This article is the third in a series that discusses the key attributes to successfully navigating change and transformation from practical experience. The aim of the articles is to discuss my five pillars to successful change and/or transformation initiatives, which are not concerned with the different methodologies available within the market sector. Instead they talk through the common pitfalls of change and transformation that can, if used correctly, become key components to its success.
Skills needed for transformation:
A project team are made up of several roles (PM’s, BA’s, test managers, PMO’s, implementation managers, programme managers, trainers etc) all requiring specific skillsets that need to be supported by more general skills covering all roles.
Developing skills for transformation is very similar to developing skills for any role. It’s the difficult task of being honest about what your strengths and weaknesses are, so that you have a clear picture of what needs work. Throughout my career I’ve noticed the core skills in my successful peers were being organised; responsible; decisive; problem solver; calm in all situations; and conflict resolution. I’ve heard these referred to as soft skills, but I view these as critical skills for all team members to possess so that the project can be a success.
This article will discuss these skills and take time to focus on the skill I believe is the most important to being successful in change and transformation.
Responsible – being responsible for the actions required of your project to deliver. Not letting others pick up the work that you are accountable for and best place to deliver and taking responsibility for resolving the short comings of your work.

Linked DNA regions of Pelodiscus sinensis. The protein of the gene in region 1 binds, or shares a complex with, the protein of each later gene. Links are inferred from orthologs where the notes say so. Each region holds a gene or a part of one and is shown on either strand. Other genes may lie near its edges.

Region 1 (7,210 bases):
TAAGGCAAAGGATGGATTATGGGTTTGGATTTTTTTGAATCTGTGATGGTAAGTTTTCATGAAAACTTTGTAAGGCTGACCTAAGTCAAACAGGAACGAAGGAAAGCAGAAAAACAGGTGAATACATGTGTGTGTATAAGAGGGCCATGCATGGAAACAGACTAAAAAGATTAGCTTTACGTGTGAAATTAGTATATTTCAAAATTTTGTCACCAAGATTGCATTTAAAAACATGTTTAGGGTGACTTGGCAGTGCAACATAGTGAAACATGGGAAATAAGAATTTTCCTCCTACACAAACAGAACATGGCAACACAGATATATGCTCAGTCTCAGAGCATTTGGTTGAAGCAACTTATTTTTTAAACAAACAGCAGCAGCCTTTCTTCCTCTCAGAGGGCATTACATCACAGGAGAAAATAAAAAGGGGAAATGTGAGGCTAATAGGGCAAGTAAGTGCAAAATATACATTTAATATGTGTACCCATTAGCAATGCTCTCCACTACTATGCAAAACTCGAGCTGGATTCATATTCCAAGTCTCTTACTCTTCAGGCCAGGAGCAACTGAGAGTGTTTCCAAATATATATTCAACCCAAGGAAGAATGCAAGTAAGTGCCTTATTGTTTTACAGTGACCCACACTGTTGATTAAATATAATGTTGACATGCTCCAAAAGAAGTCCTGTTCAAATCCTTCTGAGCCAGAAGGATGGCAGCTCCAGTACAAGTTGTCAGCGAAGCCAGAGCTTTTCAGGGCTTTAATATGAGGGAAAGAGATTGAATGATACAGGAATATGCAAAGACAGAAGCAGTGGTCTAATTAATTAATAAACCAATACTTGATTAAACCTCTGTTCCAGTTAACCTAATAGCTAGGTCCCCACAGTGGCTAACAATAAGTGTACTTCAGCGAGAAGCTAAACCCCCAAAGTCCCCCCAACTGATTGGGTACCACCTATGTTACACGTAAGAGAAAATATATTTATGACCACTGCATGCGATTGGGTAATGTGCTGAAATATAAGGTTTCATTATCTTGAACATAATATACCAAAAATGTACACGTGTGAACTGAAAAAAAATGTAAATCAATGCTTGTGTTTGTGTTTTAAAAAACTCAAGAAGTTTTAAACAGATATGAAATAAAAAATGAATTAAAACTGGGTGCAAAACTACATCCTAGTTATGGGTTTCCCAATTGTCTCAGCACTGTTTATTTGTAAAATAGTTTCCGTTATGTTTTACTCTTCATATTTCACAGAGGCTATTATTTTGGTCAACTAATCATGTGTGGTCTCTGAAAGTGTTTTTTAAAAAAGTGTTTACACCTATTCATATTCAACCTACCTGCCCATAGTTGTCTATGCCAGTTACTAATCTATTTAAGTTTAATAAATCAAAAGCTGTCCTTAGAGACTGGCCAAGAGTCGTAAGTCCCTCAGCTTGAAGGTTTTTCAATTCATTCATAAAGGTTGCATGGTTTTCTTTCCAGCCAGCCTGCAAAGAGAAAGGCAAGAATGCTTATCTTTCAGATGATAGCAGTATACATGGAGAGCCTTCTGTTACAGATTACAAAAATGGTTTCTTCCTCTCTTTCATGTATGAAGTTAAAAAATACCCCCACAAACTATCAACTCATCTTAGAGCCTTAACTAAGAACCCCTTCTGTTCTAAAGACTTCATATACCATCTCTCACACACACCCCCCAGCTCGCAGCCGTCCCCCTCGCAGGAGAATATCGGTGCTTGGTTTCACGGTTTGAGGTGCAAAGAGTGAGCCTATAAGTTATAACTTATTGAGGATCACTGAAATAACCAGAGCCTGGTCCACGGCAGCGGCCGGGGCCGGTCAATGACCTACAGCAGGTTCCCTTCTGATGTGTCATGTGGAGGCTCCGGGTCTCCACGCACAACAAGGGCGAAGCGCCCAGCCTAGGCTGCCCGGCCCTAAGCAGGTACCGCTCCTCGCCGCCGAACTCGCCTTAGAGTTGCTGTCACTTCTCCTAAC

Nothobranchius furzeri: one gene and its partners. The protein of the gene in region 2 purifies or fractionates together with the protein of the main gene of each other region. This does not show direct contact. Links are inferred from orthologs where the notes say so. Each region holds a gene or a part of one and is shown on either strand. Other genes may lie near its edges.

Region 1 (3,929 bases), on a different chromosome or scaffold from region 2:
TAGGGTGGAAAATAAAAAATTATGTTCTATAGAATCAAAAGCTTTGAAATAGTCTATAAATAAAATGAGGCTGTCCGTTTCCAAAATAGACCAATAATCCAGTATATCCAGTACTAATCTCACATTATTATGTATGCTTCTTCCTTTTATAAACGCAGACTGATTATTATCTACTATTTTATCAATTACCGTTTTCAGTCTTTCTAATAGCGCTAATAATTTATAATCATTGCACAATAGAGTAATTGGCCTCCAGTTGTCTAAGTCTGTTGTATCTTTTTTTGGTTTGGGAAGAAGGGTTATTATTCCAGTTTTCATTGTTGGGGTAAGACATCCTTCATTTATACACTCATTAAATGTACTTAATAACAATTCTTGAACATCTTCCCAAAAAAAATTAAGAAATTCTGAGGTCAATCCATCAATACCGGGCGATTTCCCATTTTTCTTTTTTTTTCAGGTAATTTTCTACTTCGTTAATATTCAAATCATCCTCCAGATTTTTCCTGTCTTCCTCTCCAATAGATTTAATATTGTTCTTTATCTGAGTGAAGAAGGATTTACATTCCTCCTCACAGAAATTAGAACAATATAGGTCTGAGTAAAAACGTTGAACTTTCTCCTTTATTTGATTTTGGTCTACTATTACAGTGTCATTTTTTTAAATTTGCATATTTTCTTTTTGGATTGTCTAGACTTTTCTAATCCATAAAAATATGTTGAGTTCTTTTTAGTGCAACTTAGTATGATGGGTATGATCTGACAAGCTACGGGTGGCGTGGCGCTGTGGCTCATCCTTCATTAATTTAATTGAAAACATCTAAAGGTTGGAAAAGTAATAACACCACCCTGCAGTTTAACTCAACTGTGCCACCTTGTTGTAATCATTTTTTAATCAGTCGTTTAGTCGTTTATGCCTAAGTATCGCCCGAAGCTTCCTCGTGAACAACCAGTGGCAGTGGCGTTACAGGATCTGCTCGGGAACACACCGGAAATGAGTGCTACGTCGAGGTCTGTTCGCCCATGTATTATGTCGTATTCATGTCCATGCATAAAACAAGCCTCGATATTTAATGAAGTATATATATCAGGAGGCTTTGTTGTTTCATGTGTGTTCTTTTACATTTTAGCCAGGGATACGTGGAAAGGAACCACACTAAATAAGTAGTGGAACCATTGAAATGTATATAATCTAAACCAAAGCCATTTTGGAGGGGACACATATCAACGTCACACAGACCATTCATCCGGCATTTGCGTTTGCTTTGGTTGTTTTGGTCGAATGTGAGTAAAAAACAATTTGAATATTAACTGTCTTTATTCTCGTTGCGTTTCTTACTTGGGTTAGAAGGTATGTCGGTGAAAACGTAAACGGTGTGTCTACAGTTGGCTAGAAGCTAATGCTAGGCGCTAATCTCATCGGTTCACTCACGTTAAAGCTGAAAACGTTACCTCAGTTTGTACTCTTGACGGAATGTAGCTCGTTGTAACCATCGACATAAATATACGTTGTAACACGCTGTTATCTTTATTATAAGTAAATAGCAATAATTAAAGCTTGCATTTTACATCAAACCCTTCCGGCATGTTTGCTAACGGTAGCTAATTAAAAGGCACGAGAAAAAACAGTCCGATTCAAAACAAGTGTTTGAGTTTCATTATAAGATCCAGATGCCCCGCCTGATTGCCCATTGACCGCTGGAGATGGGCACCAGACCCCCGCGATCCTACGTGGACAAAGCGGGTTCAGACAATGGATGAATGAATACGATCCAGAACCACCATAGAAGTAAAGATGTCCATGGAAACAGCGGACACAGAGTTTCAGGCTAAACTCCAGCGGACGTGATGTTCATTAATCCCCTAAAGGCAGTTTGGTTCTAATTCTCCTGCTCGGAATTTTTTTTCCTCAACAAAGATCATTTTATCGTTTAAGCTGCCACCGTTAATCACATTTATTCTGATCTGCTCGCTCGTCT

Decisive – quick and effective decisions made confidently that use the information available and consider risk management. These decisions need input from the relevant project team members and stakeholders to benefit from their insight. Ultimately a decision is needed to move the project forward irrespective if it solves all the concerns of stakeholders.
Problem solving – I’ve a strong believer in simple solutions for complex problems. All projects come up against problems. Finding a straight-forward solution that’s focused on delivering the requirements of the project will help the project succeed. Instead of presenting problems to your stakeholders, present them with achievable resolution options.
Calm – projects will go through phases of peaks and troughs in terms of workload. Generally, it’s easy to be calm at work when things are quiet but maintaining that calmness during times of stress takes work. Developing strategies for managing stressful situations to exude an air of calmness helps to excel at high performing periods.
Conflict resolution – negotiating with stakeholders who have different and/or opposing priorities is key to agreeing outcomes that support the project. The resolution often comes in the shape of a compromise, but one that benefits both parties and develops positive working relationships.
The importance of being organised
Of all the skills I mentioned above, being organised is my most important skill for delivering successful projects. Working in projects can be chaotic and complex but having a simple organised approach has helped me utilise my time better, thereby improving productivity and meeting goals. Simply put, being organised is being in control.
Whilst it’s not a competition with everyone else, I have noticed that those who don’t have an organised approach to work typically fall behind and need additional support to manage their workload.
A benefit of being part of a team is how we can all influence one another. If there’s organised members of the team, then the positive outcomes of their organisation will help influence their team members resulting in a more productive team. The same can be said for unorganised people and the negative impact they have upon their teams.
A well organised project creates a more relaxed working environment by mitigating the stress of a team falling behind. It allows you to make the most of stakeholder’s time and brings clarity to the tasks ahead. It’s needed from the start through to the end.
Skills take time to amass, time to develop and that development comes out of trial and error. The good news is you can start working on these skills now so that you’re not waiting til it’s too late to leverage them.
In the words of Liam Neeson in the film Taken “What I do have are a very particular set of skills; skills I have acquired over a very long career”. Be like Liam Neeson’s character, develop your skills throughout your career and use them effectively – just don’t tear down the underbelly of Paris at the same time!